Twitter May Buy TweetDeck for $50M

| Rumor

TwitterTwitter is apparently working on plans to buy TweetDeck, the Adobe AIR-based Twitter client. Negotiations are allegedly in the advanced stages, and could cost Twitter about US$50 million dollars.

News of the deal comes via unnamed sources, according to the Wall Street Journal, but they didn’t have any information on what Twitter would do with TweetDeck should both sides agree on terms.

Twitter is a microblogging-like service where users share thoughts and comments in 140 characters or less. The company offers its own Web-based interface, as well as iPhone and iPad client apps. Buying TweetDeck could lead to new features in the company’s client tools.

Both companies are keeping quiet on the deal, so there isn’t any word yet on whether or not they’ll reach an agreement, or on what TweetDeck’s fate will be should the purchase come through.

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Comments

Bosco (Brad Hutchings)

...plans to buy TweetDeck, the Adobe AIR-based Twitter client

A very, very interesting aside there. The commentariat is quick to poo-poo my contention that Flash is quickly becoming the de facto API for mobile precisely because it’s write-once-deploy-many and it makes programming more accessible to a broader range of contributors. It also does everything needed for a good 90+% of apps, including Internet sockets so RESTfil APIs like Twitter can be implemented in a straight-forward manner.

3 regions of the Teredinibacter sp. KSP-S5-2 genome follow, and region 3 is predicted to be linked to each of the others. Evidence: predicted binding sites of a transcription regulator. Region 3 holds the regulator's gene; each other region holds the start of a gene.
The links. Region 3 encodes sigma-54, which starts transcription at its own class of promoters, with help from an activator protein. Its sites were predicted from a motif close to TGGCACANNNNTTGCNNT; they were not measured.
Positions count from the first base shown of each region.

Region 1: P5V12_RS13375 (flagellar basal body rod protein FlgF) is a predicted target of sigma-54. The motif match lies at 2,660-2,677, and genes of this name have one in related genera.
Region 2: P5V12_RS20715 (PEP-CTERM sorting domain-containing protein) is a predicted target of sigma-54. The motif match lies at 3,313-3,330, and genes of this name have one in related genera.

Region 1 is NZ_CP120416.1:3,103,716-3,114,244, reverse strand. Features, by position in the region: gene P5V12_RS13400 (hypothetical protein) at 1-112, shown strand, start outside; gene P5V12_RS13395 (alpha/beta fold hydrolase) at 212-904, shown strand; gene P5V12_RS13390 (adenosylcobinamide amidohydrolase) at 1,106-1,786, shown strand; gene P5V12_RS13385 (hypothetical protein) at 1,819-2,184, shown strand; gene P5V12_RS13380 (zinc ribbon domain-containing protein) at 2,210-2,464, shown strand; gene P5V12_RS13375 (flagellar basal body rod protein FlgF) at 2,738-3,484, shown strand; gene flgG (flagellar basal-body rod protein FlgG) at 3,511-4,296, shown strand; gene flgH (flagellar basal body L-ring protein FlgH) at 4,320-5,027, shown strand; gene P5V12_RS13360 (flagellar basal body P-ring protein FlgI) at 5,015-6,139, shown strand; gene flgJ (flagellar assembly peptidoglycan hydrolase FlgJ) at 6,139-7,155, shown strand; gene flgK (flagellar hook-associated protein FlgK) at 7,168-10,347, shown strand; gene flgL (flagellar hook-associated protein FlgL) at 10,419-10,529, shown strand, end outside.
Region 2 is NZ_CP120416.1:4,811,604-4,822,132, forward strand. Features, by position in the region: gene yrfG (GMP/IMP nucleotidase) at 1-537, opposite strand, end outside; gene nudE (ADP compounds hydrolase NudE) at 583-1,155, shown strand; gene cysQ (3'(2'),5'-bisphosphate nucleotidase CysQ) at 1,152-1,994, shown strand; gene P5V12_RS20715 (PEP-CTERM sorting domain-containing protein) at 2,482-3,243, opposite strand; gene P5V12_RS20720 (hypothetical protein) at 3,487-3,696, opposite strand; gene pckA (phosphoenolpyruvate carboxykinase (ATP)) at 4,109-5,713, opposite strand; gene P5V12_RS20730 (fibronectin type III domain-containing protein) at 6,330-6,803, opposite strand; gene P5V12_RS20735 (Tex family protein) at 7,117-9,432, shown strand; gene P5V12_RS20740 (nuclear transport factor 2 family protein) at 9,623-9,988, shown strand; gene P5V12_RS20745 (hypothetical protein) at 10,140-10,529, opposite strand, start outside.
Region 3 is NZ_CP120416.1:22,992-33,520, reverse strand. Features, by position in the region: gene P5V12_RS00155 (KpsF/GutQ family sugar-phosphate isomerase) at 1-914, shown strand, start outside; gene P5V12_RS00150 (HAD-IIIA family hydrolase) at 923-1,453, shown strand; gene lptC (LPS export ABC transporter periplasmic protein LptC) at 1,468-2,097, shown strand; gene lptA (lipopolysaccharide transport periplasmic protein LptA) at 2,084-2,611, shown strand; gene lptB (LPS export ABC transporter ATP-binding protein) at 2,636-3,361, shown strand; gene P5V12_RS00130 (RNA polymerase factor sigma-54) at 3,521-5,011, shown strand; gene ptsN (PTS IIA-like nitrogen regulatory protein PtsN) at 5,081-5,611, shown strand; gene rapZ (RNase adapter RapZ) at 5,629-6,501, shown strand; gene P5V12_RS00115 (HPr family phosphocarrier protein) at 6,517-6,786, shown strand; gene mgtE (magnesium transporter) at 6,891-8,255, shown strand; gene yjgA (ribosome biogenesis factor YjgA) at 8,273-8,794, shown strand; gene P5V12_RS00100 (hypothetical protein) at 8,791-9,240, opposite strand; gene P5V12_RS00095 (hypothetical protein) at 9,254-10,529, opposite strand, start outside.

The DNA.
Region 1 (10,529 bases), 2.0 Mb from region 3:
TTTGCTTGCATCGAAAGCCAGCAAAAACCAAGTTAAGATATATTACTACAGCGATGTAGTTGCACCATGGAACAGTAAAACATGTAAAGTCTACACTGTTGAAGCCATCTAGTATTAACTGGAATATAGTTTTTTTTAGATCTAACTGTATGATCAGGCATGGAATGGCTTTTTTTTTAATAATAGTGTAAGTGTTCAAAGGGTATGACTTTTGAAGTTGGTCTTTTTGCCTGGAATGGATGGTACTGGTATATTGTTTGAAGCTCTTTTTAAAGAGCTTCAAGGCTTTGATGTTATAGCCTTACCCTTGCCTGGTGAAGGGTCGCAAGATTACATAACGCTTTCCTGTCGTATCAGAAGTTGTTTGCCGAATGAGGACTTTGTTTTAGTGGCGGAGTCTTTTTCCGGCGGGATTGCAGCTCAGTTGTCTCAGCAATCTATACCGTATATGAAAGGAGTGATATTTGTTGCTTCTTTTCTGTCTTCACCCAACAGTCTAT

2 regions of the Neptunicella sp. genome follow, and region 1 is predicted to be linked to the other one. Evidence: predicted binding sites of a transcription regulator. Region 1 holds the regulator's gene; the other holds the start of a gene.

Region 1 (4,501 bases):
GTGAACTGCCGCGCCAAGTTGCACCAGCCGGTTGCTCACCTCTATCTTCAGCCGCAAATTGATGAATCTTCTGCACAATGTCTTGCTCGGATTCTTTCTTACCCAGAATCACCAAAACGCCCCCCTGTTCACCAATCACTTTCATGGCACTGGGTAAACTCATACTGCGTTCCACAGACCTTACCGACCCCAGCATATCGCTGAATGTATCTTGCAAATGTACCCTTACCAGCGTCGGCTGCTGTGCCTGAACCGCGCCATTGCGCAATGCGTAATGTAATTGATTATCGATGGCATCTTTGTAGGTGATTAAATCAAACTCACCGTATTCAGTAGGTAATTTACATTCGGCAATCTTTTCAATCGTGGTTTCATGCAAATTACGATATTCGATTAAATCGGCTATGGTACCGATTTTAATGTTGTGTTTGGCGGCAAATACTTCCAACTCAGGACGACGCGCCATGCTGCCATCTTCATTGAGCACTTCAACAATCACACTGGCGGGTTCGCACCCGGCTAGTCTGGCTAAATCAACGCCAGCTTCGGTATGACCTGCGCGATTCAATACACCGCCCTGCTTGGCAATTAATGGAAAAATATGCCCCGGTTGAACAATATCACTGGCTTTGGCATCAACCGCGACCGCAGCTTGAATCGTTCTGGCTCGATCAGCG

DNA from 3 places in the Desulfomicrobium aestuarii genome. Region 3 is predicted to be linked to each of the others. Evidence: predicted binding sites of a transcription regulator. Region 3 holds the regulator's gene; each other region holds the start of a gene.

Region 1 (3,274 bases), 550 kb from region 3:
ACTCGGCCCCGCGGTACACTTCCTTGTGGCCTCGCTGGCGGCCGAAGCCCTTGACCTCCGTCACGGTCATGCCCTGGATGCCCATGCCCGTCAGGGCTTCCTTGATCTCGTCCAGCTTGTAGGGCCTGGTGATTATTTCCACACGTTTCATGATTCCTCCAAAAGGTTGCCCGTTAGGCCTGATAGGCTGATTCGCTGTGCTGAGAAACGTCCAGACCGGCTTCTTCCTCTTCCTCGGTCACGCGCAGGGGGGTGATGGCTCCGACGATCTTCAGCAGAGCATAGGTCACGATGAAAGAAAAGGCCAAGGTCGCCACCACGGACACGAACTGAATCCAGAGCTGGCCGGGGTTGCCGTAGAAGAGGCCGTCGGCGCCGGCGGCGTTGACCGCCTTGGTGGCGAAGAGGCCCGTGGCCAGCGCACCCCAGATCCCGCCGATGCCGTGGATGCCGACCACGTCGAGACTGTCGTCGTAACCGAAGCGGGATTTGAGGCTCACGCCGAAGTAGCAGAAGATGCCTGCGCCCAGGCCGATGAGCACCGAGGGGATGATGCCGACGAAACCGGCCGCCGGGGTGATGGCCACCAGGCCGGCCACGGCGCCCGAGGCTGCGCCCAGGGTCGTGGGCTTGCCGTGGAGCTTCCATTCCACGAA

So, I will ask… What native iOS apps are getting $20M and $50M bids from potential suitors? How long do you think it is until the only developers building iOS apps with XCode are “fanboys” and those who need absolute best performance (and willing to pay the extra development cost for it), while most apps are built with Flash/AIR?

ctopher

Hmmmm, lets see, how many deals have there been for software companies lately? any come to mind? Name another app that is selling like this… any? .NET, C#, Java? Heck any OTHER AIR app?

Google hiring android developers… AIR? Maybe, but not necessary.

Bungie was purchased by Microsoft, but not because they wrote for Windows necessarily, but because they made great games and Microsoft needed them.

So, no, I don’t think anyone will care that you wrote your cool app in AIR. All they’ll care about is the quality of the work.

The Knoll brothers made out back in the day, and they used MacApp and MPW and look where that software is now.

Bosco (Brad Hutchings)

Google’s developers are most definitely doing native apps of the Java or C++ variety. And that makes a lot of sense for Google as platform vendor and for the kind of performance it needs to squeeze out of Maps, Navigation, etc.

The reason to choose Flash/AIR for an app like TweetDeck is that you can deploy it on multiple phone platforms, multiple tablet platforms, the 3 major desktop platforms as “not bad” desktop applications, and inside the browser. From one source base and with potentially more involvement in the coding from designers and artsy types.

The downside of AIR on iOS is that Apple insists that each developer package the AIR library separately rather than use a shared library. So you have larger apps and more complicated updates than platforms where AIR is welcomed with open arms. As Apple is going to lose the “control” it wants over APIs anyway, you’d think they’d just try to keep it easier and safer for its customers.

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